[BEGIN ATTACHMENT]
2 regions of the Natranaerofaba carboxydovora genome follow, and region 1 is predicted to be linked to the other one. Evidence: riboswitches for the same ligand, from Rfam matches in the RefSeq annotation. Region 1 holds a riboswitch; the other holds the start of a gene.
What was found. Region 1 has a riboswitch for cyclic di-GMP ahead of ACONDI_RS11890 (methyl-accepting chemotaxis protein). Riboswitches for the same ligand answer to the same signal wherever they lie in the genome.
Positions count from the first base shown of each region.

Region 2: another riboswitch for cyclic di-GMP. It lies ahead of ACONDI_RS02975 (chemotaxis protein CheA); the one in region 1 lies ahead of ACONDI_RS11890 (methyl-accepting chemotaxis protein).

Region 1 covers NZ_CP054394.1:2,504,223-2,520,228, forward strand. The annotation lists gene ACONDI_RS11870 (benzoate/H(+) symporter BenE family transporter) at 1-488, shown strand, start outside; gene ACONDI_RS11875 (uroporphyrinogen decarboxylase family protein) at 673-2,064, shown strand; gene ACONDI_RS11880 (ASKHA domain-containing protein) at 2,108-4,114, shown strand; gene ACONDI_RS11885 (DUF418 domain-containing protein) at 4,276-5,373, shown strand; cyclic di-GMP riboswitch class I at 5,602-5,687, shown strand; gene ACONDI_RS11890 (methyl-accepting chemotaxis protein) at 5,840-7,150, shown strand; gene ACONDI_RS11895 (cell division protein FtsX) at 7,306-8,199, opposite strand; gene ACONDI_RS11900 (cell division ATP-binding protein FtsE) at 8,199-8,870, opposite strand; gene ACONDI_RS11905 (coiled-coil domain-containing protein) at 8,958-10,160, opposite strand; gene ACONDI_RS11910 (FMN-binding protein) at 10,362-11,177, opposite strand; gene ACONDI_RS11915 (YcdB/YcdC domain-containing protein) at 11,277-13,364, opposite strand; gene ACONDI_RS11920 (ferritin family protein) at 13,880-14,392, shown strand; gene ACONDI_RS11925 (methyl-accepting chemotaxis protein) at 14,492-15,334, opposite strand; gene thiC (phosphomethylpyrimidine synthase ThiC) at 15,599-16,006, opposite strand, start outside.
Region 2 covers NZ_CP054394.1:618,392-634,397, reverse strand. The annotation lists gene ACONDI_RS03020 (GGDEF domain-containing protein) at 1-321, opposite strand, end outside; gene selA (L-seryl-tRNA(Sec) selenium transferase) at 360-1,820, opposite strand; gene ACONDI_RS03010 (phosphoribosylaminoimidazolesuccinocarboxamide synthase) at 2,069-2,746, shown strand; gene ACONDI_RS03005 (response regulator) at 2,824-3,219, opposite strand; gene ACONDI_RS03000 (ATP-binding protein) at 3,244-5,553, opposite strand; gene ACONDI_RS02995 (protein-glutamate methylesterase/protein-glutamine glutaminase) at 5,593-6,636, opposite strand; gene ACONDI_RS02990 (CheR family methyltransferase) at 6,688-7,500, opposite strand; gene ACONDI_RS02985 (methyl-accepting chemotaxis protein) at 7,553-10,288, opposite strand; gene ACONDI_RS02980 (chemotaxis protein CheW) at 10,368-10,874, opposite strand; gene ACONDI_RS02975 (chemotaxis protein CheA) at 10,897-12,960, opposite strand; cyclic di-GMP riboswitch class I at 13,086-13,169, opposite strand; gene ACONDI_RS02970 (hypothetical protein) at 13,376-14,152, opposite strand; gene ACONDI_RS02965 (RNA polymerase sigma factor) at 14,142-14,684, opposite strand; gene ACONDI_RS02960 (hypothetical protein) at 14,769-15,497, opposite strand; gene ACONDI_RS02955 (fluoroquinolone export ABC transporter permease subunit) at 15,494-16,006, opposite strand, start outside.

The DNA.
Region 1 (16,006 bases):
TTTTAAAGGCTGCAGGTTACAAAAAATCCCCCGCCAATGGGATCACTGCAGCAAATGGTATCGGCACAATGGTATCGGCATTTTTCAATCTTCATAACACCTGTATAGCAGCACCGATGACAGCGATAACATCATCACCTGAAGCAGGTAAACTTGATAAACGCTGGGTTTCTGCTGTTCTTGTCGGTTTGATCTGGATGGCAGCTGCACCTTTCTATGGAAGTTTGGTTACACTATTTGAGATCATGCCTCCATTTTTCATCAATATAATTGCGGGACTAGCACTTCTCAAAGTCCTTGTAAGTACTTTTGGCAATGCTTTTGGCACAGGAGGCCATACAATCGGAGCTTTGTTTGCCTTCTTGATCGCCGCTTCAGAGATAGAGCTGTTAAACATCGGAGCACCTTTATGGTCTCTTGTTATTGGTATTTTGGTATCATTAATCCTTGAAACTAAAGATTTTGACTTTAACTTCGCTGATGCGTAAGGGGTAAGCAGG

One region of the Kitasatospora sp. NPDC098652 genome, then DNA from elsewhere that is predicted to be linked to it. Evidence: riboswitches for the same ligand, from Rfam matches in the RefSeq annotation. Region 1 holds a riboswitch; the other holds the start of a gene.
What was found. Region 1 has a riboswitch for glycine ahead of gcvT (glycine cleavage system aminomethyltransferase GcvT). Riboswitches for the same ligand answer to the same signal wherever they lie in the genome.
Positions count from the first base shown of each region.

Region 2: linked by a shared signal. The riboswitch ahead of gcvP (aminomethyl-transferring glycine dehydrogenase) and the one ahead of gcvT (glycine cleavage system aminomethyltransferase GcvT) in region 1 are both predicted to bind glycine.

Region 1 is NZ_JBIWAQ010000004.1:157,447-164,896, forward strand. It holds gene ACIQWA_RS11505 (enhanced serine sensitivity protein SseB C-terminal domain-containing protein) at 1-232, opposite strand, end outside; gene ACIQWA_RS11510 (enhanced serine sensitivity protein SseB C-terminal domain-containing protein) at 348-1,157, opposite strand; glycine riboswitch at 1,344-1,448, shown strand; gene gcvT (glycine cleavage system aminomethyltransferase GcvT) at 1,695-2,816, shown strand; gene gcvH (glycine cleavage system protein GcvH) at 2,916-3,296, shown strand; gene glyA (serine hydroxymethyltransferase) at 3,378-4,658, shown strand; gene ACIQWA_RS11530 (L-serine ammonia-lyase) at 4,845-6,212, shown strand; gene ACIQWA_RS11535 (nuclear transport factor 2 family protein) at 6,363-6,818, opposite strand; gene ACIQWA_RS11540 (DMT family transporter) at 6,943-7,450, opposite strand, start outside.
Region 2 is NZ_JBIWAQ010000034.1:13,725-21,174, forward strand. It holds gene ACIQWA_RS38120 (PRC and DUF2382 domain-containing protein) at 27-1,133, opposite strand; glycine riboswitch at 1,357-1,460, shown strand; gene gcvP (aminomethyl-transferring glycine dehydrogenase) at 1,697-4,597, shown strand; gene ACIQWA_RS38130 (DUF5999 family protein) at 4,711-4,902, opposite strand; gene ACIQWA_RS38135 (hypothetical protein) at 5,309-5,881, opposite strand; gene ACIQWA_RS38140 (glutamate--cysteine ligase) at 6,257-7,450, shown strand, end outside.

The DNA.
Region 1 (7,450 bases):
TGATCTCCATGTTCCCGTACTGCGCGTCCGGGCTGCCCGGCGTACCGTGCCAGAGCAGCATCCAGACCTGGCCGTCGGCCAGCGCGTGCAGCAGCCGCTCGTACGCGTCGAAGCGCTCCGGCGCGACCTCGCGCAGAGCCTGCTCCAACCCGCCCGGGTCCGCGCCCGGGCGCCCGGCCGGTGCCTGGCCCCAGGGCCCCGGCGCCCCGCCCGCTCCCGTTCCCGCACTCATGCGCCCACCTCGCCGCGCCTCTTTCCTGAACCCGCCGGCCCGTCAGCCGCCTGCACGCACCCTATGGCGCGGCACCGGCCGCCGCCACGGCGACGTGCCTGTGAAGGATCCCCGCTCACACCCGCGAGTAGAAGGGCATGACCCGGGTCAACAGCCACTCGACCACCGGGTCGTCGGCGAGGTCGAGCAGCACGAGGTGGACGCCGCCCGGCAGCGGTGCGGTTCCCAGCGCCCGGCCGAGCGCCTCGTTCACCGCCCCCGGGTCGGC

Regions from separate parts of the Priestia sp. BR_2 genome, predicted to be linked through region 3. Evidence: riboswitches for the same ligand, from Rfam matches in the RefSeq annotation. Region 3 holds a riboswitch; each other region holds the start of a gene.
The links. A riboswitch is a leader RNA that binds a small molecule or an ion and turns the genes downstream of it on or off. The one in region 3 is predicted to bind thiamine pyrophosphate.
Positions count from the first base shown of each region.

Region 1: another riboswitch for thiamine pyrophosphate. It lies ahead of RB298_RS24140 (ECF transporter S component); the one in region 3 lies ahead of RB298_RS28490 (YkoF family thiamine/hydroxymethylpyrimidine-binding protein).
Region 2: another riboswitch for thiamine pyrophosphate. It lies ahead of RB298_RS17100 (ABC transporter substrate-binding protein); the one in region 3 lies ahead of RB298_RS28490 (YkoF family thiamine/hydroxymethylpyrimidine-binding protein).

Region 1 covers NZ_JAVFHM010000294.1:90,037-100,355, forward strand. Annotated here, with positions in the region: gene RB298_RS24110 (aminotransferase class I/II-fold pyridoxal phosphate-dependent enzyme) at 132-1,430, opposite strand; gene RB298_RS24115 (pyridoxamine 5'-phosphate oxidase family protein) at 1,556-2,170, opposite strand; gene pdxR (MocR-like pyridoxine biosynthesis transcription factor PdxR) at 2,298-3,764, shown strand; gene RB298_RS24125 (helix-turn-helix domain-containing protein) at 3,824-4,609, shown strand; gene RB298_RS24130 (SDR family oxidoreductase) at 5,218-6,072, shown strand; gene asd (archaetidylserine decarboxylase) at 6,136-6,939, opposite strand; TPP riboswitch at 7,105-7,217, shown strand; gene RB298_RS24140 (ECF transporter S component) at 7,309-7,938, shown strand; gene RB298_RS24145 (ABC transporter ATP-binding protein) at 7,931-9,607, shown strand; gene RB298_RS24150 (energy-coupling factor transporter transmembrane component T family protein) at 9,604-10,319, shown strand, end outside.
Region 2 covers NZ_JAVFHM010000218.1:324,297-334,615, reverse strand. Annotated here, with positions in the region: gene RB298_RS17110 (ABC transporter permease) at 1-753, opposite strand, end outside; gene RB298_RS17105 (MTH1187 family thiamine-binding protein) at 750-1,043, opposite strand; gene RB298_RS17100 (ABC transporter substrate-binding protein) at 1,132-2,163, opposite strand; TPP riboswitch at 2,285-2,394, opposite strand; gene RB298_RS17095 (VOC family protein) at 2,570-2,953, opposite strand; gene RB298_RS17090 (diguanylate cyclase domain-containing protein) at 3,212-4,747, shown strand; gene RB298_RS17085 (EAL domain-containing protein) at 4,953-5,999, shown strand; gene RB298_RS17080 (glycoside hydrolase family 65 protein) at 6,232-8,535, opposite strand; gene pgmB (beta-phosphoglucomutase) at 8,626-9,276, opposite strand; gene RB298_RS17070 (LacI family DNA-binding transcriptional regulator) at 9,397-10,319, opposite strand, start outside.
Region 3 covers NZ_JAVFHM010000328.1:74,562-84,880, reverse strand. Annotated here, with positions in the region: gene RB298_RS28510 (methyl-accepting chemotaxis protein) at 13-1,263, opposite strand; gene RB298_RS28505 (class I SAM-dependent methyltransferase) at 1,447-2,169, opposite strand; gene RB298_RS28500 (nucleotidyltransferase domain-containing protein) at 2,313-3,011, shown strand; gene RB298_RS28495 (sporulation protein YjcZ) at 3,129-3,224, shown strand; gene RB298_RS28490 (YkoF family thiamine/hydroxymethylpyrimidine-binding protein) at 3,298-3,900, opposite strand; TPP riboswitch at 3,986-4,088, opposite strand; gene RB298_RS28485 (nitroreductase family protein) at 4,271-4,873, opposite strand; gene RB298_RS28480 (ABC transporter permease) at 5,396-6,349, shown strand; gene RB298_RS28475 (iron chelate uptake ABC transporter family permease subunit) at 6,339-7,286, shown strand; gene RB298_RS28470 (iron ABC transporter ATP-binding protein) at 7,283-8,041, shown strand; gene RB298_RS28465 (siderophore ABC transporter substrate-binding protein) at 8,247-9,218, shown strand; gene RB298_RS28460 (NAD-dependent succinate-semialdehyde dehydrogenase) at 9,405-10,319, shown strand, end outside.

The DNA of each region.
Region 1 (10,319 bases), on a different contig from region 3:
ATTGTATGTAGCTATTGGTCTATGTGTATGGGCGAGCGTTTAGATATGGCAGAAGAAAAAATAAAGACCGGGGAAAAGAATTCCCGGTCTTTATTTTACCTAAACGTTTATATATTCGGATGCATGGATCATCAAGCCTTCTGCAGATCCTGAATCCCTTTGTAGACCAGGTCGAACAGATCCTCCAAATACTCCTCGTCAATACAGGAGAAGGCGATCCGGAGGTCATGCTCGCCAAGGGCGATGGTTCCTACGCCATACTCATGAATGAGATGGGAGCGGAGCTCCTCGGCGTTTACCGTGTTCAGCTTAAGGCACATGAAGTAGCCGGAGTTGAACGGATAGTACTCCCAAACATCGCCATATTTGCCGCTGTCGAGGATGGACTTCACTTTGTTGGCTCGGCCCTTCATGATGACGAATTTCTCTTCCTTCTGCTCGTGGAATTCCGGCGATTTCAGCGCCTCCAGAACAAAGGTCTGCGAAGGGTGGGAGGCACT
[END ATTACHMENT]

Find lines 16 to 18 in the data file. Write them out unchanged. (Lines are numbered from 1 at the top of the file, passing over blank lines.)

The DNA.
Region 1 (7,450 bases):
TGATCTCCATGTTCCCGTACTGCGCGTCCGGGCTGCCCGGCGTACCGTGCCAGAGCAGCATCCAGACCTGGCCGTCGGCCAGCGCGTGCAGCAGCCGCTCGTACGCGTCGAAGCGCTCCGGCGCGACCTCGCGCAGAGCCTGCTCCAACCCGCCCGGGTCCGCGCCCGGGCGCCCGGCCGGTGCCTGGCCCCAGGGCCCCGGCGCCCCGCCCGCTCCCGTTCCCGCACTCATGCGCCCACCTCGCCGCGCCTCTTTCCTGAACCCGCCGGCCCGTCAGCCGCCTGCACGCACCCTATGGCGCGGCACCGGCCGCCGCCACGGCGACGTGCCTGTGAAGGATCCCCGCTCACACCCGCGAGTAGAAGGGCATGACCCGGGTCAACAGCCACTCGACCACCGGGTCGTCGGCGAGGTCGAGCAGCACGAGGTGGACGCCGCCCGGCAGCGGTGCGGTTCCCAGCGCCCGGCCGAGCGCCTCGTTCACCGCCCCCGGGTCGGC